Sushi to Blame for Piven's Mercury ToxicityDec 19, 2008 | Parker Waichman LLP
Mercury Toxicity Blamed On Sushi
Actor Jeremy Piven has stepped down from his Broadway role in the David Mamet play Speed-the-Plow following a diagnosis of "high mercury count," WebMD Health News is reporting. The Washington Post said Piven’s doctor described him as having “shocking" levels of mercury in his system, which, said the paper, were likely caused by eating “excessive” amounts of sushi. Mercury News described Piven as being “seriously ill.”
WebMD Health News notes that the Environmental Protection Agency (EPA) says that high mercury levels can damage major organs as well as the immune system, especially in the developing fetus. Piven’s physician—Carlon Colker, MD, FACN, FACSM—an attending physician at New York’s Beth Israel Medical Center and Greenwich Hospital in Connecticut and chief executive and medical director of Peak Wellness, according to the LA Times, spoke with WebMD about Piven’s diagnosis and prognosis. Colker confirmed Piven’s mercury levels were not only “shockingly elevated,” but almost “six times the upper tolerable limit and the highest” the doctor “had ever seen in his practice,” adding, "You can imagine how stunned I was," according to WebMD. Colker described Piven as suffering "extreme fatigue and exhaustion" which “progressed to ‘profound neuromuscular weakness ... dizziness and nausea," reported WebMD, adding it was at this point that the actor was hospitalized. Colker told WebMD, "He was eating sushi twice a day for ye
ars ... and this is the problem.” Web MD noted that, according to the U.S. Food and Drug Administration (FDA), the most common exposure to mercury is through fish and seafood.
FDA, EPA Issues Advisory To Pregnant Women
In early 2004, the FDA and EPA issued advice to pregnant and nursing women, women who might become pregnant, and young children about mercury, describing which fish and shellfish to avoid, reduce, and limit, said WebMD. This August, noted WebMD, researchers revealed that some traditional Indian—so-called Ayurvedic—medicines might contain mercury, but Colker notes that Piven was not on any Ayurvedic medicines and although he took Chinese herbs, the main culprit was likely fish.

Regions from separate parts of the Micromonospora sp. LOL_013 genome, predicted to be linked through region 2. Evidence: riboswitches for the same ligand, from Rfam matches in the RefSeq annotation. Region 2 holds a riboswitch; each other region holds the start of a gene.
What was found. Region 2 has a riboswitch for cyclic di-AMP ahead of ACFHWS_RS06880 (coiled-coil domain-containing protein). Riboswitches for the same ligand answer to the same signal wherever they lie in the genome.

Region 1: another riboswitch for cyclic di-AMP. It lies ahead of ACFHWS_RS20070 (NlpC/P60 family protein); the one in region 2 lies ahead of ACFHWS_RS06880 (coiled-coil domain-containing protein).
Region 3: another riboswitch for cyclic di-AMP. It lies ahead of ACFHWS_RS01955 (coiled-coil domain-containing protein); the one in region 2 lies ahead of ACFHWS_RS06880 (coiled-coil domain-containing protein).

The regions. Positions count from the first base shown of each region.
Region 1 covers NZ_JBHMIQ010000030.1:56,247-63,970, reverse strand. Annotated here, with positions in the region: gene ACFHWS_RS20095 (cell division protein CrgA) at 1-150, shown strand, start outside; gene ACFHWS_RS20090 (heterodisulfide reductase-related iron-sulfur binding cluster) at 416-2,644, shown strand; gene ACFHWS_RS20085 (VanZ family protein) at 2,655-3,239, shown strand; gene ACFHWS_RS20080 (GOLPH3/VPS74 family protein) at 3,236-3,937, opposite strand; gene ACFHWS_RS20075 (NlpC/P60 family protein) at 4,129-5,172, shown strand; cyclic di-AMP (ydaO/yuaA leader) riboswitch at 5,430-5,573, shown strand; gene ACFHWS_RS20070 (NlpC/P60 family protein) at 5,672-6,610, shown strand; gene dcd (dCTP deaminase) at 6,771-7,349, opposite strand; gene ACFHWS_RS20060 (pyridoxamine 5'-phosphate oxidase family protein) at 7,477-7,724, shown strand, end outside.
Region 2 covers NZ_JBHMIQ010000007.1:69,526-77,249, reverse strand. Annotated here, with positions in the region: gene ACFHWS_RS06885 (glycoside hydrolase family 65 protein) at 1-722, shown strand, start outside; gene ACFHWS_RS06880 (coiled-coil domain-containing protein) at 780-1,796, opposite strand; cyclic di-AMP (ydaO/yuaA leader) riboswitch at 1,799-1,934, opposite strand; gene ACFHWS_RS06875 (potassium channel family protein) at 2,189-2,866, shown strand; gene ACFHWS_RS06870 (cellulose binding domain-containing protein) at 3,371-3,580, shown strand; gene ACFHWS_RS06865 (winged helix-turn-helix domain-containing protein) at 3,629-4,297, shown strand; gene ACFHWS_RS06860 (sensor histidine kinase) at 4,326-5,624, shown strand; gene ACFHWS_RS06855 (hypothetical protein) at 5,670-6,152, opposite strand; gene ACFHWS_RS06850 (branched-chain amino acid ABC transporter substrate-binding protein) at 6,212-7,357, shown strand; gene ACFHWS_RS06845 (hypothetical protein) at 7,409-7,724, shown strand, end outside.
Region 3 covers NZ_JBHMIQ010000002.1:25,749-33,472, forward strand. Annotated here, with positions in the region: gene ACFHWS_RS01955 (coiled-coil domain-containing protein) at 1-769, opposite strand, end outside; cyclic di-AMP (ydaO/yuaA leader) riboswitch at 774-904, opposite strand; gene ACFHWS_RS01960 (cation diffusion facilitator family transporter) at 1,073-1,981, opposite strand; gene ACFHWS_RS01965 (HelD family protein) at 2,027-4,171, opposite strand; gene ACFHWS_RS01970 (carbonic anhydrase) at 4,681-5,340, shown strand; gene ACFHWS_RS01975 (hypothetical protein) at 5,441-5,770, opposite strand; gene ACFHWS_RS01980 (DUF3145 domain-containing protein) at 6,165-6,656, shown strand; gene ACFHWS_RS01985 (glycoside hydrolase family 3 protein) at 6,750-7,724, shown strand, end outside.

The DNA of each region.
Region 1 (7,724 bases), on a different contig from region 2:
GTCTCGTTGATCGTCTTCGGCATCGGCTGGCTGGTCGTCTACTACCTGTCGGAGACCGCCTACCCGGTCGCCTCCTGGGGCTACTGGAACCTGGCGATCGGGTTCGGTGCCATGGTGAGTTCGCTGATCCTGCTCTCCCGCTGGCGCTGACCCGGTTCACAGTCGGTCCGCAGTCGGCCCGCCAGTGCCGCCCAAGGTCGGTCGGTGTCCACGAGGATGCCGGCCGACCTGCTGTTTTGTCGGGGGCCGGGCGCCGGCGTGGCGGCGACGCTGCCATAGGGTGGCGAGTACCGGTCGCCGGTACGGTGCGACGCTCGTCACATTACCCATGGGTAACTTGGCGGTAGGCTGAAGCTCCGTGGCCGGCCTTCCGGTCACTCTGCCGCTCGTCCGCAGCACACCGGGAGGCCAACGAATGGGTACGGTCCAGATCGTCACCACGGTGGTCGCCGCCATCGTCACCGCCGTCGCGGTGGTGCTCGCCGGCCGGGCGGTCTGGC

Meanwhile, earlier this week we wrote about how the FDA changed its position on seafood and mercury saying the benefits of seafood outweigh its mercury risks, and it was urging the government to amend it long-standing advisory limiting fish consumption in certain populations. Now, the FDA said, most people should eat fish regardless of mercury concerns, the Washington Post is reported; if the FDA’s recommendation is approved by the White House, it would reverse the standing policy.
According to the LA Times, Dr. Roshini Rajapaksa, a gastroenterologist at NYU Langone Medical Center, told Culture Monster: "Mercury toxicity is a real condition with real symptoms that include headache, nausea, and systemic pain.” MarketWatch reported that a report by the Mercury Policy Project this week stated that mercury poisonings are being seen nationwide, quoting Michael Bender, director of the Project as stating that, "Unfortunately, Piven's case is not that unusual. Our report shares stories of people who each ate enough tuna or other store-bought fish to suffer mercury's effects, according to their physicians … these stories show that seafood contamination is a very real problem that should not be ignored." Said MarketWatch, symptoms include impairment of the peripheral vision, disturbances in sensations and mental disturbances, lack of coordination, rashes, mood swings, and memory loss.
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